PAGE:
Study/Objective: A 10-year descriptive analysis of morbidity and mortality associated with water-related activities in the Top End, Northern Territory (NT), Australia.
Background: An outdoor, water-orientated lifestyle characterises the Top End due to its tropical climate, lengthy coastline, many inland-waterways, and common domestic-pool ownership. However, the water holds many dangers: from drowning to the prospect of crocodile attacks.
Methods: Data were retrospectively collected from two sources: the Trauma Registry (TR), Royal Darwin Hospital, NT and the National Coronial Information System. Inclusion criteria: all mortality or injury with an Injury Severity Score (ISS) ≥9 from water-related activity in the Top End. Exclusion criteria: envenomation. Data included: demographics, geographical location, time/mechanism of injury, injury narrative/outcome, alcohol consumption, ISS, and Indigenous race.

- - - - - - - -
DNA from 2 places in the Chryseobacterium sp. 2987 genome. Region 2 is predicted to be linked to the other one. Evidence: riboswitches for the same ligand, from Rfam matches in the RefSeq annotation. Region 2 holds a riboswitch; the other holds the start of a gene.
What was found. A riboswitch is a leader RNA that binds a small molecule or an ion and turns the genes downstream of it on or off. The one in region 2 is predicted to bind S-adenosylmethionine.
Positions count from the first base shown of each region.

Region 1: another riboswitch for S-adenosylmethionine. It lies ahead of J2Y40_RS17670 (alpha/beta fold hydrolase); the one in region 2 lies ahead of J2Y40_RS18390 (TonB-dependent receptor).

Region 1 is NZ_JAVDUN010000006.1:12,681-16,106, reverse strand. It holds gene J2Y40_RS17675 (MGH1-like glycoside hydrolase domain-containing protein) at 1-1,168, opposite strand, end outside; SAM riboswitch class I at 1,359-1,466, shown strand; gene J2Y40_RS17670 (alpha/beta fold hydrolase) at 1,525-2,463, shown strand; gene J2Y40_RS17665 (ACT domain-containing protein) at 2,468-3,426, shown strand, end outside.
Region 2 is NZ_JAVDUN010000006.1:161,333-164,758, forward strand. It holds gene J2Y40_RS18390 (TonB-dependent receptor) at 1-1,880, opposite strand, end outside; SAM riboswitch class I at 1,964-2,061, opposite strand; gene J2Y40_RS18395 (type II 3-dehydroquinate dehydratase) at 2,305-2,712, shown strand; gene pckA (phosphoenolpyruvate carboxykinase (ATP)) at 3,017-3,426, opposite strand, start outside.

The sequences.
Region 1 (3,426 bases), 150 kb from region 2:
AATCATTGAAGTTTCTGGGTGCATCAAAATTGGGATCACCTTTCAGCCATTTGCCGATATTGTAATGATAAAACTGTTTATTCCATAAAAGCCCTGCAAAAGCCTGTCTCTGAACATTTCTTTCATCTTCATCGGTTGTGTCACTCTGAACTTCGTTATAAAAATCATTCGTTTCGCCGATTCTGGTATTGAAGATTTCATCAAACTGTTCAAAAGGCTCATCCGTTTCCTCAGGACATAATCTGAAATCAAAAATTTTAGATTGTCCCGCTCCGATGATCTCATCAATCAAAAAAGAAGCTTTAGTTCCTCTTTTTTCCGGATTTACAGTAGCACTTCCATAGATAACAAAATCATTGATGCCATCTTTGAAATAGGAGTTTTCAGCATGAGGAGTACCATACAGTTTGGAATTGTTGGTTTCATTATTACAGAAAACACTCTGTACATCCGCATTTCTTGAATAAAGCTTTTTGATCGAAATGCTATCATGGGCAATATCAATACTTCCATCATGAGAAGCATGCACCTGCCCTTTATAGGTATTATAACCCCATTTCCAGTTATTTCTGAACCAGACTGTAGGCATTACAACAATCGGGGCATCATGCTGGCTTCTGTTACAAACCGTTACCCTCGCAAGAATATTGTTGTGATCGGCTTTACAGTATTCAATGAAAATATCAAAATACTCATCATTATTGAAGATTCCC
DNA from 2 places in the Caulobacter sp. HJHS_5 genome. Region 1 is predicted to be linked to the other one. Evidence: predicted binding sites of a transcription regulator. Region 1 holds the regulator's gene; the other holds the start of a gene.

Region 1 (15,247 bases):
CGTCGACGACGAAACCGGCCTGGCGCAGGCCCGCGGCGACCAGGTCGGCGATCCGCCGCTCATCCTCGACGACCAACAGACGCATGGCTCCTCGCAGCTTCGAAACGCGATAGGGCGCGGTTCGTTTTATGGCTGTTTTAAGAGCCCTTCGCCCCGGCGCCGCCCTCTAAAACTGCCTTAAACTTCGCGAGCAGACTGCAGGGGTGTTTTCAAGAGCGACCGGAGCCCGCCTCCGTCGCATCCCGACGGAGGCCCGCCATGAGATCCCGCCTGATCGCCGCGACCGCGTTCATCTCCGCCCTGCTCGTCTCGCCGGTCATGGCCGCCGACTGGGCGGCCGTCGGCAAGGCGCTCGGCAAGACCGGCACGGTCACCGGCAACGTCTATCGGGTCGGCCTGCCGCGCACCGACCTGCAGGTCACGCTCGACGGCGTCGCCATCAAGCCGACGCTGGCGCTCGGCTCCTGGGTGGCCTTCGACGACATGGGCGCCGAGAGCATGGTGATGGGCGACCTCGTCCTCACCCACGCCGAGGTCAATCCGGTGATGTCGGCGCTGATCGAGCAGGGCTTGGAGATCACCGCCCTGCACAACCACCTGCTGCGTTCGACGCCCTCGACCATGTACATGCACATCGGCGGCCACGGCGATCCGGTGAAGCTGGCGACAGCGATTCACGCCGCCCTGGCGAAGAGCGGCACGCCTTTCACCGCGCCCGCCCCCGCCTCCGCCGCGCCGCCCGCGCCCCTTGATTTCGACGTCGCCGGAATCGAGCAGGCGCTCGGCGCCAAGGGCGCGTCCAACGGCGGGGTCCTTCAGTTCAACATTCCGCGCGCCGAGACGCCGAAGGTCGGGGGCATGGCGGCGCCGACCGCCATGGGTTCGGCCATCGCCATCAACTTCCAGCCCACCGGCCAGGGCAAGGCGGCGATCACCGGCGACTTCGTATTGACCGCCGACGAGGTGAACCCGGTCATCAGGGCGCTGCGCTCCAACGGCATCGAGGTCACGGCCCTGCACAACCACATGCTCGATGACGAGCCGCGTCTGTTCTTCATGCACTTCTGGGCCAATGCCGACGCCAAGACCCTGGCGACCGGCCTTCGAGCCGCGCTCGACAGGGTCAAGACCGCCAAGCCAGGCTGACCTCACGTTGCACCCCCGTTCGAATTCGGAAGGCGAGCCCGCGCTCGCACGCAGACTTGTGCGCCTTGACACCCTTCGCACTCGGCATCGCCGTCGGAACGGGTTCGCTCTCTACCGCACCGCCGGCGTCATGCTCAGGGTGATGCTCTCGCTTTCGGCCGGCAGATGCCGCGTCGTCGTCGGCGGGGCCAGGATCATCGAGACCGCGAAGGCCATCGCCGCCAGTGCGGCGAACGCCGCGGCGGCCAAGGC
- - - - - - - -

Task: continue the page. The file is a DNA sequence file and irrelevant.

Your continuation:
Results: Ninety-five deaths occurred from 1/1/2005–12/31/2014; 87 prehospital (92%). The leading three mechanisms of injury for the 138 TR admissions were drowning (40%), falling/diving (35%), and watercraft events (14%). Median age 27 (0-90); 78% males. There were 74 children (<16 years) including 20 deaths. Indigenous Australians represent 30% of the NT population, but had 43% of deaths and 12% of admissions. Deaths from crocodile attacks are increasing with 14 deaths from 2005-2014, compared to 10 deaths from 1971-2004 (Caldicutt). Alcohol was recorded in 31% of admissions and 52% of deaths in those age >16. The Top End’s crude rate of drowning averaged over 10 years was 4.36/100,000/annum, compared to 1.31/100,000/annum in Australia.
Conclusion: Alcohol plays a major role in the Top End’s water-related harm, associated with all mechanisms and over one-half of adult deaths. Also striking is increasing crocodile fatalities, possibly caused by population recovery from endangered to plentiful, since hunting ceased in 1971. Local authorities/advocates push water-safety and crocodile-awareness programs. However, the lure of tropical waters combined with alcohol remains a risk to life and limb. Further public health campaigns focusing on these issues are called for.